Doleful Lions

Out Like a Lamb

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AllMusic Review by Stewart Mason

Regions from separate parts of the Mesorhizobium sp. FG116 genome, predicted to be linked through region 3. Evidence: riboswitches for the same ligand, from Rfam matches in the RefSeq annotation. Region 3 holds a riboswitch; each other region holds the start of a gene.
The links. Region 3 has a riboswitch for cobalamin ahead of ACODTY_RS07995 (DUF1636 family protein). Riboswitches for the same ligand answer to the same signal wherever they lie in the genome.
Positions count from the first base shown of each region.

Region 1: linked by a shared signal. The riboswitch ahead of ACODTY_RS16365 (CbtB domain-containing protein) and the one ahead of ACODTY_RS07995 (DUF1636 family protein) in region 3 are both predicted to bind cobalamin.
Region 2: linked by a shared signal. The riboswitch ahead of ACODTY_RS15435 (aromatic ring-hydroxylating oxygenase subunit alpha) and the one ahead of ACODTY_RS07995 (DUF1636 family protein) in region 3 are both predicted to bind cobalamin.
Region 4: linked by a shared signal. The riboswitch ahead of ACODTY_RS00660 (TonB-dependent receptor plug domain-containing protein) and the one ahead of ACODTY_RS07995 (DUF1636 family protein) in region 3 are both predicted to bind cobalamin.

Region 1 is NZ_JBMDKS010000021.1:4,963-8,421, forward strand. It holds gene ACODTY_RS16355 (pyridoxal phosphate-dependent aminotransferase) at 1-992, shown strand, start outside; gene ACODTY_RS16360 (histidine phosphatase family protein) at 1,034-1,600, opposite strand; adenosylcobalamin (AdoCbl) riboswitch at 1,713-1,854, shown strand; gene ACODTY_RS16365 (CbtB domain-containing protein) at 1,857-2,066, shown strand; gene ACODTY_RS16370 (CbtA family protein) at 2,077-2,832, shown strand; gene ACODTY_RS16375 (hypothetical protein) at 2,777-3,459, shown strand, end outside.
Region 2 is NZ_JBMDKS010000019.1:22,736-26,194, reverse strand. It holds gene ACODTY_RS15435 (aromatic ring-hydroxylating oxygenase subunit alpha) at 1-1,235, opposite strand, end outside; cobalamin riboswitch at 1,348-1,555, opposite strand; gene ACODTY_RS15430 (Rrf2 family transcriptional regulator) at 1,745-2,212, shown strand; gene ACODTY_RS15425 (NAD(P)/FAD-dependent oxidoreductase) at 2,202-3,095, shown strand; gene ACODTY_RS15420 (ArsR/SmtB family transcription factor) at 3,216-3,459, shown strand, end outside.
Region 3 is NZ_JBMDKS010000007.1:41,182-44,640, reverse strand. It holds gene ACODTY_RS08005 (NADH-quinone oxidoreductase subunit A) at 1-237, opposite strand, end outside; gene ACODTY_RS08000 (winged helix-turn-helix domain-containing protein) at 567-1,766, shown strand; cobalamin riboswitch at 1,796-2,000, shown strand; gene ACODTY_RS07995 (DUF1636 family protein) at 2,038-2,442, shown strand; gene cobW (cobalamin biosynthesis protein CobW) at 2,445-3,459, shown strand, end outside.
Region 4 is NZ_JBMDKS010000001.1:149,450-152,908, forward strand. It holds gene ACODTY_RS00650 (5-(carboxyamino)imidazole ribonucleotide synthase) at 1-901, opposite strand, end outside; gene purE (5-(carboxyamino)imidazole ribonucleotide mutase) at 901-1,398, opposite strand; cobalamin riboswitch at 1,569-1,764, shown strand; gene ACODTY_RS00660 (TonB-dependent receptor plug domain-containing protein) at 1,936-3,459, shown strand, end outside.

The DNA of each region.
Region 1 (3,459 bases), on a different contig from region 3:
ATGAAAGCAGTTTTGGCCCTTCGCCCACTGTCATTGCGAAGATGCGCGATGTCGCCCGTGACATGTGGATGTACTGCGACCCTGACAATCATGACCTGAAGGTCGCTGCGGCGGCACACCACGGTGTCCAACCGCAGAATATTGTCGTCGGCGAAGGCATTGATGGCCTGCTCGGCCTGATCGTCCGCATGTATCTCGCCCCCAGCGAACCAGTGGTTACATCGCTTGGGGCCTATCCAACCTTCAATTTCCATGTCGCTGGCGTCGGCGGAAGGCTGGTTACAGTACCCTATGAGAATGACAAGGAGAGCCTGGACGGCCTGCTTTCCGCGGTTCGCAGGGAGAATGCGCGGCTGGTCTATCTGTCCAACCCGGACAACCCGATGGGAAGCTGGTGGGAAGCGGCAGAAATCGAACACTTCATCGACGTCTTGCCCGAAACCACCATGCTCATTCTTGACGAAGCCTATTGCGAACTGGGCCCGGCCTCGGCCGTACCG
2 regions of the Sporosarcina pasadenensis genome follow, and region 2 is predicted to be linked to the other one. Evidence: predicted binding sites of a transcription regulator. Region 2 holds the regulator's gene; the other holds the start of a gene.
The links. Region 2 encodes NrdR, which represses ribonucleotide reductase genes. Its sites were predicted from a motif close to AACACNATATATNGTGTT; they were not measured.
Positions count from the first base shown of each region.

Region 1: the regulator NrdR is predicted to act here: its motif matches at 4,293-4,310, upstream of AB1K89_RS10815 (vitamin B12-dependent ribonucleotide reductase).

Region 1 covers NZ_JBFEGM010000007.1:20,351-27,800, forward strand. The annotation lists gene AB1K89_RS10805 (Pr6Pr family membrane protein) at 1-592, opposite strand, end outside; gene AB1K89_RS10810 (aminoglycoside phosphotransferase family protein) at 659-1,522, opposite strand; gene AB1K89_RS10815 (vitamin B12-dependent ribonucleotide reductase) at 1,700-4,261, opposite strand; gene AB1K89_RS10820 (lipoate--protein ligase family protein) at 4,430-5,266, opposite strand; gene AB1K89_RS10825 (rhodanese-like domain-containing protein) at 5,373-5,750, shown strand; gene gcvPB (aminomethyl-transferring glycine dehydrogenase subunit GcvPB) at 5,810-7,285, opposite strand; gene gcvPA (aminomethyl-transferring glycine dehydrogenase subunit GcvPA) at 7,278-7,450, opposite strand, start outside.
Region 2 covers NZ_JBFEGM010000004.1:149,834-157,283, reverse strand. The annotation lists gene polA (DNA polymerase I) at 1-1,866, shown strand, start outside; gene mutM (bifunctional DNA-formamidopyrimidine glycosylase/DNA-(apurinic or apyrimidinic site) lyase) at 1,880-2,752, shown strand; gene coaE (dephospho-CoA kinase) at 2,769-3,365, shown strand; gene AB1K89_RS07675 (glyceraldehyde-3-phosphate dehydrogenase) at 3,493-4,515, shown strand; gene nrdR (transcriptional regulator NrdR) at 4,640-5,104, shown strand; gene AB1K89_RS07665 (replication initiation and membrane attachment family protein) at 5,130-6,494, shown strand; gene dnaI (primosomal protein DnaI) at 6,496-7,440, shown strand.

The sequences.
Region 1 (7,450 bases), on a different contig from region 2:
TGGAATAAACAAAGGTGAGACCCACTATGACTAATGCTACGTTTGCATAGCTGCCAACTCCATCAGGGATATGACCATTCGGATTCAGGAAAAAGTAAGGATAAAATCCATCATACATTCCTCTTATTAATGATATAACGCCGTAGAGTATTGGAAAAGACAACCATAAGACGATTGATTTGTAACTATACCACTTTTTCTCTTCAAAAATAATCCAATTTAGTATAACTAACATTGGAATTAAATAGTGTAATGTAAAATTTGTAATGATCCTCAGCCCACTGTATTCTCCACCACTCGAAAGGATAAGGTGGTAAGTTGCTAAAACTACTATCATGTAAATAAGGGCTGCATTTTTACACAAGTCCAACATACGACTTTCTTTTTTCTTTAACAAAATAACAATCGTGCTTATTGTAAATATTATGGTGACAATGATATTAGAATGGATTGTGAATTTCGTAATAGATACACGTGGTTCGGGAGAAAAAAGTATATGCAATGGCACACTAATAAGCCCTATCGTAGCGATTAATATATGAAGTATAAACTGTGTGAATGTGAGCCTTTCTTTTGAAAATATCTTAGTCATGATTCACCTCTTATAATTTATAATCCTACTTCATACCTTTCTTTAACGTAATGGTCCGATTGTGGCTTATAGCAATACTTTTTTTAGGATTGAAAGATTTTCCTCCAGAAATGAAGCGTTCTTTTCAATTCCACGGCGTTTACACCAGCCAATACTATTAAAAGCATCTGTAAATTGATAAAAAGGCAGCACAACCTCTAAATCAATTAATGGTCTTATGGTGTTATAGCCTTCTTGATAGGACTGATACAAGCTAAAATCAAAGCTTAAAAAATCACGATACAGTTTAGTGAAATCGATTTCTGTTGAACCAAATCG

After the genial but largely forgettable guitar pop of 1998's Motel Swim, Chapel Hill's Doleful Lions turned downright freaky. 1999's The Rats Are Coming! The Werewolves Are Here! showcased singer/songwriter Jonathan Scott's growing fascination with horror films and the paranormal, as well as an increased fondness for '70s Krautrock and other progressive music forms; 2000's Song Cyclops, Vol. 1 was even weirder, a mostly acoustic set recorded by Scott on his own that approaches Roky Erickson territory in its obsession with demons and monsters. 2002's Out Like a Lamb returns to the full-band format and ratchets down the lyrical weirdness a notch or two, with wondrous results. Their most layered and richest-sounding album, Out Like a Lamb synthesizes the starkness of Song Cyclops with the sound-for-sound's-sake neo-psychedelia of The Rats Are Coming, resulting in songs like "Surfside Motel," which builds slowly from a simple acoustic guitar and vocal into a mixture of Phil Spector-like tympani rolls and Neu!-style synthesizer drones, or "Dear Lazarus," which recalls the acoustic songs on The Beatles [White Album]. The songs are still on the odd side -- "1723" is a stirring, almost martial waltz about the founding of freemasonry, and the title track is filled with bizarre extraneous noises underneath an otherwise lilting pop song -- but Out Like a Lamb is an inviting and often fascinating album.

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